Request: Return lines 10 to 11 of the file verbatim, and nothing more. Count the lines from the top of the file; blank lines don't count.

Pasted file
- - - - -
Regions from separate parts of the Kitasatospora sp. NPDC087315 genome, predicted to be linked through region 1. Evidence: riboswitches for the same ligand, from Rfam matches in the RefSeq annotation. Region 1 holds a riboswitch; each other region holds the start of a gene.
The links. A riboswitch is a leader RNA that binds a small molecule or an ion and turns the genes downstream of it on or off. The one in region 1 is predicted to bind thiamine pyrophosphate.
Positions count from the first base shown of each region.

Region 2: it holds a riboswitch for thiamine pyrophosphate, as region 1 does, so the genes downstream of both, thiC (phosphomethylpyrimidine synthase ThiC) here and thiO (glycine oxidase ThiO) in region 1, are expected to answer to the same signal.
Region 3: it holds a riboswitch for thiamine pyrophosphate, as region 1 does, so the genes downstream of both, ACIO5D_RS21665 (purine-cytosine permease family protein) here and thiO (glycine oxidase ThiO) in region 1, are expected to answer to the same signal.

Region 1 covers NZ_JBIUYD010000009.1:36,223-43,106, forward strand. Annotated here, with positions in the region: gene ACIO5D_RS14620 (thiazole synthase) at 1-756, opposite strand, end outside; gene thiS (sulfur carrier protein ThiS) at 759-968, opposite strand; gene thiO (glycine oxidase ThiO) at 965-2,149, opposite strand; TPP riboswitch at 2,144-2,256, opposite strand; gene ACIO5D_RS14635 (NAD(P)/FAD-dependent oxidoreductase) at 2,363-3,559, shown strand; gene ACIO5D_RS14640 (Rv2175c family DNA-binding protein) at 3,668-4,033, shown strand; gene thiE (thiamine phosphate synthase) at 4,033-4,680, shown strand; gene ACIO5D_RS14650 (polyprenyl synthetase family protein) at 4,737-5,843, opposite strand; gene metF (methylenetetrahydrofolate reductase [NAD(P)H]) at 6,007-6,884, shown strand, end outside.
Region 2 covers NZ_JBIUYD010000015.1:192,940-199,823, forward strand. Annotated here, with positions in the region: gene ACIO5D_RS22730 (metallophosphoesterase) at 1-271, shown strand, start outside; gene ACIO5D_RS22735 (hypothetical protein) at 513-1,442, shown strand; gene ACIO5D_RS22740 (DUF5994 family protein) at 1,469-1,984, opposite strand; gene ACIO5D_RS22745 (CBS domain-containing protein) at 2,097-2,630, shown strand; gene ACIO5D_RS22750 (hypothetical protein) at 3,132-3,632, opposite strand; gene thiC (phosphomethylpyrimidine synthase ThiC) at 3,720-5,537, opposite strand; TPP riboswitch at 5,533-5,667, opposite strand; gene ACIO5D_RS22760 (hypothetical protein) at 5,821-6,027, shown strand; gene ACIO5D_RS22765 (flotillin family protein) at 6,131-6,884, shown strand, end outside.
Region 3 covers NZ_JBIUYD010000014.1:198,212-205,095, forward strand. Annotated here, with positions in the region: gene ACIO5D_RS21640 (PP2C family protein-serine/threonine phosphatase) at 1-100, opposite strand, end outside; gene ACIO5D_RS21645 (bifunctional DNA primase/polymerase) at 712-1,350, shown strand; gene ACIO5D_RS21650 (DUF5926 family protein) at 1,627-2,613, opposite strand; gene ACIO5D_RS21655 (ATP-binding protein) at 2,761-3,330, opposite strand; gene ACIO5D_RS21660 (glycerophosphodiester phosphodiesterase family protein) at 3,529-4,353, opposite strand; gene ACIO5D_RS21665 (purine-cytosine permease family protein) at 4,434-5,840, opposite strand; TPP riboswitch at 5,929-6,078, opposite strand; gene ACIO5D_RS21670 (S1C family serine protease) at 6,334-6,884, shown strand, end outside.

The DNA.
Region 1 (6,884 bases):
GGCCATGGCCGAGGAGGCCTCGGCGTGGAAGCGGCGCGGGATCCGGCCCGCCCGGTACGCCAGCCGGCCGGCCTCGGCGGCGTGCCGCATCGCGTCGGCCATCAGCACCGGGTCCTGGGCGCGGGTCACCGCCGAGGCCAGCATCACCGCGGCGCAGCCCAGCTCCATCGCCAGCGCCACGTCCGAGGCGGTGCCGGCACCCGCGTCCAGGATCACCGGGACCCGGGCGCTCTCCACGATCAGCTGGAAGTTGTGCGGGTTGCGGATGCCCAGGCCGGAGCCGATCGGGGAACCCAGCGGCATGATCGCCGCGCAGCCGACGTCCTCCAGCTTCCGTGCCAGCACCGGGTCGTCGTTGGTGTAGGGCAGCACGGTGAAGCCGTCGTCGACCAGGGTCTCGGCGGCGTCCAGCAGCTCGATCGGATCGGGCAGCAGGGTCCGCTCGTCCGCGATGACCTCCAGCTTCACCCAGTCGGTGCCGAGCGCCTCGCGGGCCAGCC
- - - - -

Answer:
Region 1 (6,884 bases):
GGCCATGGCCGAGGAGGCCTCGGCGTGGAAGCGGCGCGGGATCCGGCCCGCCCGGTACGCCAGCCGGCCGGCCTCGGCGGCGTGCCGCATCGCGTCGGCCATCAGCACCGGGTCCTGGGCGCGGGTCACCGCCGAGGCCAGCATCACCGCGGCGCAGCCCAGCTCCATCGCCAGCGCCACGTCCGAGGCGGTGCCGGCACCCGCGTCCAGGATCACCGGGACCCGGGCGCTCTCCACGATCAGCTGGAAGTTGTGCGGGTTGCGGATGCCCAGGCCGGAGCCGATCGGGGAACCCAGCGGCATGATCGCCGCGCAGCCGACGTCCTCCAGCTTCCGTGCCAGCACCGGGTCGTCGTTGGTGTAGGGCAGCACGGTGAAGCCGTCGTCGACCAGGGTCTCGGCGGCGTCCAGCAGCTCGATCGGATCGGGCAGCAGGGTCCGCTCGTCCGCGATGACCTCCAGCTTCACCCAGTCGGTGCCGAGCGCCTCGCGGGCCAGCC